Asbestos is something that many of us have probably heard about- how it is used in building materials in older homes, how it is harmful to your health, maybe even common materials that contain asbestos like popcorn ceilings and pipe insulation. Enviro wants to expand on some of that information so that you are made aware of potential health affects from asbestos exposure and how you can prevent it.
What It Is:
Asbestos is a naturally occurring mineral that was commonly used in building and painting materials between 1930-1977. Asbestos fibers were commonly added to many building materials to add strength, fire resistance and insulation.
Asbestos exposure can elevate risk of lung cancer. Usually these cases are results of significant exposure, and limited exposure does not usually lead to negative health symptoms. Risk for asbestos caused illnesses are significantly increased if subject is also a tobacco user, and most symptoms surface many years after initial exposure.
Asbestos in building materials does not normally pose as a health threat. The asbestos fibers are contained within the material and not at risk of being inhaled. Asbestos becomes a health hazard when materials containing asbestos are broken and torn apart. This can occur from deterioration over time, demolition, and accidental damage.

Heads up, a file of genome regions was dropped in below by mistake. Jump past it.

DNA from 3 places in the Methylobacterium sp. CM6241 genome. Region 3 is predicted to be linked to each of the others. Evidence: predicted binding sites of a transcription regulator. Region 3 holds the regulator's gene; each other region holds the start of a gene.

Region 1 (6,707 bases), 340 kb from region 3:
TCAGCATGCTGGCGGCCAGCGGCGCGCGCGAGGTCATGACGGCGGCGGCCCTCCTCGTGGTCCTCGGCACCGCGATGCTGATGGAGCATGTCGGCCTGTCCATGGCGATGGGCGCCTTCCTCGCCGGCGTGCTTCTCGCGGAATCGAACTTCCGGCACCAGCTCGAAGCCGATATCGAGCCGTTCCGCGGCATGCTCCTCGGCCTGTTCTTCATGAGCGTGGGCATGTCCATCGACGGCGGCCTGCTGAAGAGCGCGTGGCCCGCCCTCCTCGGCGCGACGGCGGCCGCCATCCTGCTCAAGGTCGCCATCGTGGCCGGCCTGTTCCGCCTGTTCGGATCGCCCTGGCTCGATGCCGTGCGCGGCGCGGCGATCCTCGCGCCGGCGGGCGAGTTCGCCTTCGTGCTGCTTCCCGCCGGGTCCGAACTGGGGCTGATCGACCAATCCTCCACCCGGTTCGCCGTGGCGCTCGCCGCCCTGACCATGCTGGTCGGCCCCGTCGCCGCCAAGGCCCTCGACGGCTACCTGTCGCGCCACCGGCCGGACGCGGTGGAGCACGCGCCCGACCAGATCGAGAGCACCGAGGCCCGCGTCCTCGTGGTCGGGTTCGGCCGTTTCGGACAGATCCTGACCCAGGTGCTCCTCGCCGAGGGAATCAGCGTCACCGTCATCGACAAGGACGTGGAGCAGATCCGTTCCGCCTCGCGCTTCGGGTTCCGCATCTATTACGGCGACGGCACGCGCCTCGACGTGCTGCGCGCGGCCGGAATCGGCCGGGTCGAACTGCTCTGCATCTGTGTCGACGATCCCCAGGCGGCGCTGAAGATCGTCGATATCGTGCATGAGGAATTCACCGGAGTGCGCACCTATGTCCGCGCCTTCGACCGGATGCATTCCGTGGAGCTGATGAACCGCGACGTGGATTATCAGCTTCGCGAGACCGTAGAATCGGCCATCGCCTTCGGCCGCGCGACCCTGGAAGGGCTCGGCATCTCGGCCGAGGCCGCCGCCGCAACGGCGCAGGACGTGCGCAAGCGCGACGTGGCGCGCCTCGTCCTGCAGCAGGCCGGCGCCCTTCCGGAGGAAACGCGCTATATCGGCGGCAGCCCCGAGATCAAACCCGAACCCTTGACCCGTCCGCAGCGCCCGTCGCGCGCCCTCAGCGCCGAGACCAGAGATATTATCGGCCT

Places Asbestos Might Be Found in Your Home:
While used in many different building materials, below is a list of items that most often present an asbestos issue:
–Asbestos tiling Usually 9×9 or 12×12 tiles used for flooring. Often will be found after removing other flooring such as linoleum or carpet that has been laid over the top.
–Siding Asbestos was commonly used in siding put on houses from 1930-1950.
–Popcorn ceilings One of the most common sources of asbestos, popcorn ceilings in homes built before 1977 often contain the hazardous fibers. Popcorn ceilings are commonly a problem with asbestos because of their tendency to crumble when touched or worked on.
–Insulation around water pipes Piping sometimes appears to be encased in a cement like material. This material is used as insulation and a fire retardant and contains asbestos fibers.
–Old Insulation Some insulation installed during this time period contains asbestos fibers. Asbestos insulation is especially hazardous because it can be inhaled in its normally installed condition.
What to Do if You Suspect Asbestos to Be In Your Home:
-Do not disturb it. If it is intact (with exception of loose insulation), it likely will not have any risk of producing airborne fibers.
-Have it tested. Have someone familiar with asbestos sampling collect a sample and have it analyzed by an accredited lab. Enviro is available to collect these samples and offer consultation upon your request.
More information on asbestos can be found @ http://www2.epa.gov/asbestos